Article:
idx <- match('Aug.13.2005', names(ndvi))

match() returns the index of the layer in ndvi named 'Aug.13.2005'.

> pixel <- click(ndvi[[idx]], cell = TRUE)
> pixel

click() gives us the ability to click on the plot map and get pixel values for a cell. After clicking on the map, you will see the cell number and value for that cell is printed on the console. Press the esc key to exit the pixel clicker.

“Hard code” these pixel values into your worksheet.

pixel <- c(2813, 3720, 2823, 4195, 9910)
scar_pixel <- data.frame(
  Date = rep(dates, each = length(pixel)),
  cell = rep(pixel, length(dates)),
  Type = 'burn scar?',
  NDVI = c(ndvi[pixel]))

We create a scar_pixel dataframe for the burn scar. rep() repeats the dates each times (the number of pixels). pixel is repeated for each of the dates.

Repeat the selection with click for “normal” looking pixels.

pixel <- c(1710, 4736, 7374, 1957, 750)
normal_pixel <- data.frame(
  Date = rep(dates, each = length(pixel)),
  cell = rep(pixel, length(dates)),
  Type = 'normal',
  NDVI = c(ndvi[pixel]))

Join your haphazard samples together for comparison as time series.

pixel <- rbind(normal_pixel, scar_pixel)
       aes(x = Date, y = NDVI,
           group = cell, col = Type)) +

Combine the two dataframes we created to a single one and plot with ggplot(). We can see a significant difference in August between a possible burn scar and what the area normally looks like.

Zonal Averages

We cannot very well analyze the time series for every pixel, so we have to reduce the dimensionality of the data. One way is to summarize it by “zones” defined by another spatial data source.

> ?zonal

Currently we have raster data (ndvi) and vector data (scar). In order to aggregate by polygon, we have to join these two datasets. There are two approaches. 1) Treat the raster data as POINT geometries in a table and perform a spatial join to the table with POLYGON geometries. 2) Turn the polygons into a raster and summarize the raster masked for each polygon. Let’s pursue option 2.

Let’s convert out scar shapefile to raster with the rasterize function.

# Rasterize polygon shapefile.
scar_geom <-
  as(st_geometry(scar), 'Spatial')
scar_zone <- rasterize(scar_geom, ndvi,
  background = 0,
  filename = 'outputs_raster_ts/scar.grd',
  overwrite = TRUE)

crs(scar_zone) <- '+init=epsg:3338'
scar_zone <- crop(scar_zone, ndvi)

Using as() we coerce the scar shapefile as an object of the ‘Spatial’ class. We then use rasterize() to create a RasterLayer object for the shapefile. Then we crop the raster to the same extent as ndvi.

The zonal function calculates fun (here, mean) over each zone.

scar_ndvi <-
  zonal(ndvi, scar_zone, "mean")

Rearrange the data for visualization as a time series.

zone <- factor(scar_ndvi[, 1])
scar_ndvi <- scar_ndvi[, -1]
scar_zone <- data.frame(
  Date = rep(dates, each = nrow(scar_ndvi)),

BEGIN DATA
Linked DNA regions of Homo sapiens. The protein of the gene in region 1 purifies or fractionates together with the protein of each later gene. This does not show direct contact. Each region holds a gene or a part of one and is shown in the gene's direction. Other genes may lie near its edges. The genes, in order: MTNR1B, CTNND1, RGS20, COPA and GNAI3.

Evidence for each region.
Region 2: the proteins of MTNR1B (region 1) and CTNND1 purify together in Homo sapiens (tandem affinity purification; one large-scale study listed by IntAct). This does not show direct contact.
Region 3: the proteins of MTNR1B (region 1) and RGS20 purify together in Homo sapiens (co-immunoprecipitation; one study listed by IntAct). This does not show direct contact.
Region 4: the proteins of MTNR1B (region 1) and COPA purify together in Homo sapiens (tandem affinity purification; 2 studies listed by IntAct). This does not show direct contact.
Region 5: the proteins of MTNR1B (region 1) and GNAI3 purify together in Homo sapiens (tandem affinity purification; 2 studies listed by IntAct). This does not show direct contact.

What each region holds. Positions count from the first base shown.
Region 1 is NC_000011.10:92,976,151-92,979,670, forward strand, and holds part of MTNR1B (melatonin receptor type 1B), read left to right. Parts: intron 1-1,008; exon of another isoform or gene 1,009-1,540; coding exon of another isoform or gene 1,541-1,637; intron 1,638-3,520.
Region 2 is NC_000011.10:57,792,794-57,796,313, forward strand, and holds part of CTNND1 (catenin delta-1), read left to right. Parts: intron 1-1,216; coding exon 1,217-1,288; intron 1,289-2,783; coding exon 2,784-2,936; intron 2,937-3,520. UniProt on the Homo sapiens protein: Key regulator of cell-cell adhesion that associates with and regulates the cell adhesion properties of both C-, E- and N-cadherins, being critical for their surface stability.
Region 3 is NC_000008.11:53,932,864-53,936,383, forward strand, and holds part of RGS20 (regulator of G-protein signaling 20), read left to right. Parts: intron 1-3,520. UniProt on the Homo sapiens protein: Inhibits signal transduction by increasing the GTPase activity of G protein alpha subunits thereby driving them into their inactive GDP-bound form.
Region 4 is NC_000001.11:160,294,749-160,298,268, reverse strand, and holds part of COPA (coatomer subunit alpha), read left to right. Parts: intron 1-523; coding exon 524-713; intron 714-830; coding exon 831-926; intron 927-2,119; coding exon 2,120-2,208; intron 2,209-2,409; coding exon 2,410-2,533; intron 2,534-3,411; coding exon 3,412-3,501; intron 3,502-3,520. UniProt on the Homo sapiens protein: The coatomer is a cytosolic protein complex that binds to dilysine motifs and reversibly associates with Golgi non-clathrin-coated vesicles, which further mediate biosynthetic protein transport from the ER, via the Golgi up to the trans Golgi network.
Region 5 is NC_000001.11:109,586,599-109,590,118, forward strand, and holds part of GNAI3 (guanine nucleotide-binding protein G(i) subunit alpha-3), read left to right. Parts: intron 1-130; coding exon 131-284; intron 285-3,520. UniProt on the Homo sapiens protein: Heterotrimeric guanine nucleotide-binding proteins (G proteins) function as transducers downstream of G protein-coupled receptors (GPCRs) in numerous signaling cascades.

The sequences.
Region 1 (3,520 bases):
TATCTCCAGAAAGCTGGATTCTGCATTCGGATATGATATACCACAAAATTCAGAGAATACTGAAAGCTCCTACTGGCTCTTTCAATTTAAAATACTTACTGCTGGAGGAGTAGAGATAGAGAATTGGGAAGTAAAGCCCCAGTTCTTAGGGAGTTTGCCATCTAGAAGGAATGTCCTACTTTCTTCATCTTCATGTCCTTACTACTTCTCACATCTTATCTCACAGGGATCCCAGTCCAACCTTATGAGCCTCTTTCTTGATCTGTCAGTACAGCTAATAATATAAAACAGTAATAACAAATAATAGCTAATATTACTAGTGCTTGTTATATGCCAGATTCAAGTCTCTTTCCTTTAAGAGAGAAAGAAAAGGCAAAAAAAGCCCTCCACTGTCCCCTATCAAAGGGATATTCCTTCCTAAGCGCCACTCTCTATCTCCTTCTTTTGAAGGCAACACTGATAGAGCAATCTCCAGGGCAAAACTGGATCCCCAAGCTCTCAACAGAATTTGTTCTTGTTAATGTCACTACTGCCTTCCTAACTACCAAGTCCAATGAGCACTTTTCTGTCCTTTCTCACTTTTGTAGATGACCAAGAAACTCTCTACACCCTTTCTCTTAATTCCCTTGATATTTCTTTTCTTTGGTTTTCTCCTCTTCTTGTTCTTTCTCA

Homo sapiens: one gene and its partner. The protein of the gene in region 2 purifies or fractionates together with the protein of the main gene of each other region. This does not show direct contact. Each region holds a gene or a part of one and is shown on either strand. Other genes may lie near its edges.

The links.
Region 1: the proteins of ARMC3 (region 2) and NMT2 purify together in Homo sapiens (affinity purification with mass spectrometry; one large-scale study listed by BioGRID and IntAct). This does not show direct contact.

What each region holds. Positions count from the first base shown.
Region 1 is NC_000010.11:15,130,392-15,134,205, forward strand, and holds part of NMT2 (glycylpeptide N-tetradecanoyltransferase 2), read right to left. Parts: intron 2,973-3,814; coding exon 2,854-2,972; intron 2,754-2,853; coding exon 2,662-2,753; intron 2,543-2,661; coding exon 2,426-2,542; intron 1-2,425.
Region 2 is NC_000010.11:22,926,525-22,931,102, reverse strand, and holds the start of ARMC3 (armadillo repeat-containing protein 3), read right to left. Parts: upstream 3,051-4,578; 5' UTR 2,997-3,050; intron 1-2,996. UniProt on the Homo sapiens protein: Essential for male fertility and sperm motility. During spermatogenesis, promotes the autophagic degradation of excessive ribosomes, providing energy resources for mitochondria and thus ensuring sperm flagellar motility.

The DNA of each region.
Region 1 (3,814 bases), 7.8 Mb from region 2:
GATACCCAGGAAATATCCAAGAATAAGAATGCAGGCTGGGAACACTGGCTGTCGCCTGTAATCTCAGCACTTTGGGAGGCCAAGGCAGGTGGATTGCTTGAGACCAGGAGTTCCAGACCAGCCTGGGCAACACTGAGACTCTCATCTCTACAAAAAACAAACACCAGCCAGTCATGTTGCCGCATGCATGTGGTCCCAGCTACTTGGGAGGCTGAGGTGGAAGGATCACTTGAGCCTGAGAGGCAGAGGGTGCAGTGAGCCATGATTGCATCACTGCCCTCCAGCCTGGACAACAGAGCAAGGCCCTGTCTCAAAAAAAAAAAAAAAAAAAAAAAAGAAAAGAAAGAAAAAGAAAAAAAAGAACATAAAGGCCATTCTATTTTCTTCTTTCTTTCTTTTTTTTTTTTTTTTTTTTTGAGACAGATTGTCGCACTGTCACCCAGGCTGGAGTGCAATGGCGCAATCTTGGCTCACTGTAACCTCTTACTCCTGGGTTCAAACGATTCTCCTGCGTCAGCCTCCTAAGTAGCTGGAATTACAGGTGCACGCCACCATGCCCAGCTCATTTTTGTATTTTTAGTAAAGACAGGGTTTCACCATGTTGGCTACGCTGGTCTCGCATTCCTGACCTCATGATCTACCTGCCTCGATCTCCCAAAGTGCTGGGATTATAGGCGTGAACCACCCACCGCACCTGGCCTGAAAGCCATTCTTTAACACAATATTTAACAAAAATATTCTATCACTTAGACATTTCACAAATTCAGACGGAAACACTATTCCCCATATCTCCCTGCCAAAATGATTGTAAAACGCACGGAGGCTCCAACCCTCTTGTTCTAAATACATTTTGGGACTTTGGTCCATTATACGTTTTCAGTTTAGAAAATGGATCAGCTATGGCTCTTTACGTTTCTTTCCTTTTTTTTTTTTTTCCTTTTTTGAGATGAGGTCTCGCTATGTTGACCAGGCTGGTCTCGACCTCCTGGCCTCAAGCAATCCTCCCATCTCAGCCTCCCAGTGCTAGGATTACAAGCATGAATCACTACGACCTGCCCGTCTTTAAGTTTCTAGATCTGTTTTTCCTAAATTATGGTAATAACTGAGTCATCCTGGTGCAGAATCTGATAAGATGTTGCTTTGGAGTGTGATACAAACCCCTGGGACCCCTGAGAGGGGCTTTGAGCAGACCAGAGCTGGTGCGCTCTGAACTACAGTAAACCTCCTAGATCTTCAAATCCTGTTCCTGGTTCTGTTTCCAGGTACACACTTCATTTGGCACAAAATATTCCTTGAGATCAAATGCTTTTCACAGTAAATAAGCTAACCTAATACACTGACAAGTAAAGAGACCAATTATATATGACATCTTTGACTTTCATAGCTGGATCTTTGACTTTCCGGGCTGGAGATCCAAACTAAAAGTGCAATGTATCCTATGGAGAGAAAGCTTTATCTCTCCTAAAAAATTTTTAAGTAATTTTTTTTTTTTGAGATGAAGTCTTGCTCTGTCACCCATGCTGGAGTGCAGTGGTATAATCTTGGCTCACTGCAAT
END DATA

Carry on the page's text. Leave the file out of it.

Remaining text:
Zone = rep(zone, length(dates)),
  NDVI = c(scar_ndvi))

Here we convert the zone category labels to a factor variable, then manually reshape the data from wide form to long form, with one column for the date, one for the zone category, and one for the mean NDVI value for that category.

What appears to be the most pronounced signal in this view is an early loss of greenness compared to the background NDVI (Zone 0).

> ggplot(scar_zone,
+        aes(x = Date, y = NDVI,
+            col = Zone)) +
+   geom_line()

Zonal Statistics

  • provide a very clean reduction of raster time-series for easy visualization
  • require pre-defined zones!

Top of Section

Eliminating Time

Because changes to NDVI at each pixel follow a similar pattern over the course of a year, the slices are highly correlated. Consider representing the NDVI values as a simple matrix with

  • each time slice as a variable
  • each pixel as an observation

Principal component analysis (PCA), is an image classification technique. It is a technique for reducing dimensionality of a dataset based on correlation between variables. The method proceeds either by eigenvalue decomposition of a covariance matrix or singular-value decomposition of the entire dataset. Principal components are the distinctive or peculiar features of an image.

To perform PCA on raster data, it’s efficient to use specialized tools that calculate a covariance matrix without reading in that big data matrix.

ndvi_lS <- layerStats(
  ndvi, 'cov', na.rm = TRUE)
ndvi_mean <- ndvi_lS[['mean']]
ndvi_cov <- ndvi_lS[['covariance']]
ndvi_cor <- cov2cor(ndvi_cov)

Here, we use layerStats to calculate the covariance between each pair of layers (dates) in our NDVI brick, and the mean of each date. layerStats calculates summary statistics across multiple layers of a RasterStack or RasterBrick, analogous to how cellStats calculates summary statistics for each layer separately. After calculating the summary statistics we extract each one to a separate object and then scale the covariance matrix using cov2cor.

The layerStats function only evaluates standard statistical summaries. The calc function, however, can apply user-defined functions over or across raster layers.

ndvi_std <- sqrt(diag(ndvi_cov))
ndvi_stdz <- calc(ndvi,
  function(x) (x - ndvi_mean) / ndvi_std,
  filename = file.path(out, 'ndvi_stdz.grd'),
  overwrite = TRUE)

Here we find the standard deviation of each NDVI time slice by pulling out the diagonal of the covariance matrix with diag(), which contains the variance of each time slice, then taking the square root of the variance. Next, inside calc(), we define a function inline to standardize a value by subtracting the mean then dividing by the standard deviation, then apply it to each pixel in each layer of ndvi. We use filename to write the output directly to disk.